"Why is it that you white people developed so much cargo and brought it to New Guinea, but we black people had little cargo of our own?"
Thus, an observer transported back in time to 11,000 B.C. could not have predicted on which continent human societies would develop most quickly, but could have made a strong case for any of the continents. With hindsight, of course, we know that Eurasia was the one.
In short, Polynesia furnishes us with a convincing example of environmentally related diversification of human societies in operation. But we thereby learn only that it can happen, because it happened in Polynesia.
Atahuallpa's capture was decisive for the European conquest of the Inca Empire. Although the Spaniards' superior weapons would have assured an ultimate Spanish victory in any case, the capture made the conquest quicker and infinitely easier. Atahuallpa was revered by the Incas as a sun-god and exercised absolute authority over his subjects, who obeyed even the orders he issued from captivity. The months until his death gave Pizarro time to dispatch exploring parties unmolested to other parts of the Inca Empire, and to
send for reinforcements from Panama. When fighting between Spaniards and Incas finally did commence after Atahuallpa's execution, the Spanish forces were more formidable.
As we'll see, food production was indirectly a prerequisite for the development of guns, germs, and steel. Hence geographic variation in whether, or when, the peoples of different continents became farmers and herders explains to a large extent their subsequent contrasting fates.
That higher birthrate of food producers, together with their ability to feed more people per acre, lets them achieve much higher population densities than hunter-gatherers.
The same pattern of an abrupt start of food production dependent on domesticates from elsewhere, and an abrupt and massive population replacement, seems to have repeated itself in many areas in the prehistoric era. In the absence of written records, the evidence of those prehistoric replacements must be sought in the archaeological record or inferred from linguistic evidence.
Early farmers surely didn't use molecular genetic techniques to arrive at their results. The first farmers didn't even have any existing crop as a model to inspire them to develop new ones. Hence they couldn't have known that, whatever they were doing, they would enjoy a tasty treat as a result.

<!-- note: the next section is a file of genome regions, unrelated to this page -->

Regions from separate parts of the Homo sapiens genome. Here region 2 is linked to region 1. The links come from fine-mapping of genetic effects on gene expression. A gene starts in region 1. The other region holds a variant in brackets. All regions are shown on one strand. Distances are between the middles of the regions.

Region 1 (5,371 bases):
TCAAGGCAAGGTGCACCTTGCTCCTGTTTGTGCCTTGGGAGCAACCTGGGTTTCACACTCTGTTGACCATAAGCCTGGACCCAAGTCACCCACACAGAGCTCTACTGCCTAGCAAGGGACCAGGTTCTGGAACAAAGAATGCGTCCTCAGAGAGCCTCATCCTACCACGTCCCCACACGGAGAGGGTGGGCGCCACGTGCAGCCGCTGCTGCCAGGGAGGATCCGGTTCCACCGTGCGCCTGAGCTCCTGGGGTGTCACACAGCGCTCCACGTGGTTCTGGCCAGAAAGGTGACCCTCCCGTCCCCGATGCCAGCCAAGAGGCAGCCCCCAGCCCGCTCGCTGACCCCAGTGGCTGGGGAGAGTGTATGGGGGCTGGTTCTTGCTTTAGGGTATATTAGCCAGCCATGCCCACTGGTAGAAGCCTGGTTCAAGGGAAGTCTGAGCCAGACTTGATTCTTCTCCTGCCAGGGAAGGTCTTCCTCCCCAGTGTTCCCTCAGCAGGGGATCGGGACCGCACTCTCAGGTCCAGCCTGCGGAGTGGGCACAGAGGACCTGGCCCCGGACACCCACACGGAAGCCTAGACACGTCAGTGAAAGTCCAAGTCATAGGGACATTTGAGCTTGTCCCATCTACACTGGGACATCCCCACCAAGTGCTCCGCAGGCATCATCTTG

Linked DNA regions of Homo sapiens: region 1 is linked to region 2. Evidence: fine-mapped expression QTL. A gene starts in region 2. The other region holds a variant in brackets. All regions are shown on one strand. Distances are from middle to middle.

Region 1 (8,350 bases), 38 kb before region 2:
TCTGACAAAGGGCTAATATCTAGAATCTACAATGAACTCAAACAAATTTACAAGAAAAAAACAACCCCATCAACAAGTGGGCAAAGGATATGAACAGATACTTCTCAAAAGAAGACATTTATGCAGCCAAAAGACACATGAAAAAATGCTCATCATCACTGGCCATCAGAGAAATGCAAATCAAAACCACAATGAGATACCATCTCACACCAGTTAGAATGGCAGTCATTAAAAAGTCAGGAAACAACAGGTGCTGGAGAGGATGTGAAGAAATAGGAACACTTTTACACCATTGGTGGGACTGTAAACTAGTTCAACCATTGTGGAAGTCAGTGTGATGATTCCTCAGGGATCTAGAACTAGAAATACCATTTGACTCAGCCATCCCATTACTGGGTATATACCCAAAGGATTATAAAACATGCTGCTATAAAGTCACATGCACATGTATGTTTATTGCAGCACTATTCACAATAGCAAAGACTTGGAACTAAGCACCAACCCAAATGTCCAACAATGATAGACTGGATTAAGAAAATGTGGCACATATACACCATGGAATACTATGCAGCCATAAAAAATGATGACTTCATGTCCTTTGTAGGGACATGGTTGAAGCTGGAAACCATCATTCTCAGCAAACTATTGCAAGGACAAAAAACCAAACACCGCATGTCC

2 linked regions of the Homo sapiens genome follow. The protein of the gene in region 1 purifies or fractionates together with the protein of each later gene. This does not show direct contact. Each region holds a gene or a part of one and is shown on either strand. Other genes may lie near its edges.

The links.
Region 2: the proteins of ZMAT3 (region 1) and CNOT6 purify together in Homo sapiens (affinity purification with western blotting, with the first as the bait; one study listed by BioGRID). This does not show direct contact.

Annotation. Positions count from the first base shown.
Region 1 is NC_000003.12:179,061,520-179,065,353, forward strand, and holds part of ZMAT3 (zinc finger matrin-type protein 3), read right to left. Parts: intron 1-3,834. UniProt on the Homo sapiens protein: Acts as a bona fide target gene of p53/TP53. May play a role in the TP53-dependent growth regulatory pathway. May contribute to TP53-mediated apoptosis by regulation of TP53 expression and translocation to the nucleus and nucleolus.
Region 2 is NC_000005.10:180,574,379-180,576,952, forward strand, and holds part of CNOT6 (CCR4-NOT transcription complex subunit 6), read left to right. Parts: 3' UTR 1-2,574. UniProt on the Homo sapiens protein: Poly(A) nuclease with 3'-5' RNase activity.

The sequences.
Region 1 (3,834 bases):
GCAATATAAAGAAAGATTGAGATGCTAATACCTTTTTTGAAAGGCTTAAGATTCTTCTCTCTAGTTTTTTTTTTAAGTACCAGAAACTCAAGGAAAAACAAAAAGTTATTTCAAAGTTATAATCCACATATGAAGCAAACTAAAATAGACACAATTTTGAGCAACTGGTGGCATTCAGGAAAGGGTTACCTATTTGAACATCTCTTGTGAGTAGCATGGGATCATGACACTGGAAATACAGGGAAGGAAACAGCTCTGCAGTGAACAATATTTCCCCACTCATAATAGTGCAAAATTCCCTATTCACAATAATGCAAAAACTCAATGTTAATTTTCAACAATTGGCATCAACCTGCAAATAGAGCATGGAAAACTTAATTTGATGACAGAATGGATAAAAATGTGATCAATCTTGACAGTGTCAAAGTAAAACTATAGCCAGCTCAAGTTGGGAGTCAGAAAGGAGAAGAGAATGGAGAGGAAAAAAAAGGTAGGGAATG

Plant domestication is not a matter of hunter-gatherers domesticating a single plant and otherwise carrying on unchanged with their nomadic lifestyle. Suppose that North American wild apples really would have evolved into a terrific crop if only Indian hunter-gatherers had settled down and cultivated them. But nomadic hunter-gatherers would not throw over their traditional way of life, settle in villages, and start tending apple orchards unless many other domesticable wild plants and animals were available to make a sedentary food-producing existence competitive with a hunting-gathering existence.
Domesticable animals are all alike; every undomesticable animal is undomesticable in its own way.
Why was the spread of crops from the Fertile Crescent so rapid? The answer depends partly on that east-west axis of Eurasia with which I opened this chapter. Localities distributed east and west of each other at the same latitude share exactly the same day length and its seasonal variations. To a lesser degree, they also tend to share similar diseases, regimes of temperature and rainfall, and habitats or biomes (types of vegetation).
The earliest wheels were parts of ox-drawn carts used to transport agricultural produce. Early writing was restricted to elites supported by food-producing peasants, and it served purposes of economically and socially complex food-producing societies (such as royal propaganda, goods inventories, and bureaucratic record keeping). In general, societies that engaged in intense exchanges of crops, livestock, and technologies related to food production were more likely to become involved in other exchanges as well.
There is no doubt that Europeans developed a big advantage in weaponry, technology and political organization over most of the non-European peoples that they conquered. But that advantage alone doesn't fully explain how initially so few European immigrants came to supplant so much of the native population of the Americas and some other parts of the world. That might not have happened without Europe's sinister gift to other continents—the germs evolving from Eurasians' long intimacy with domestic animals.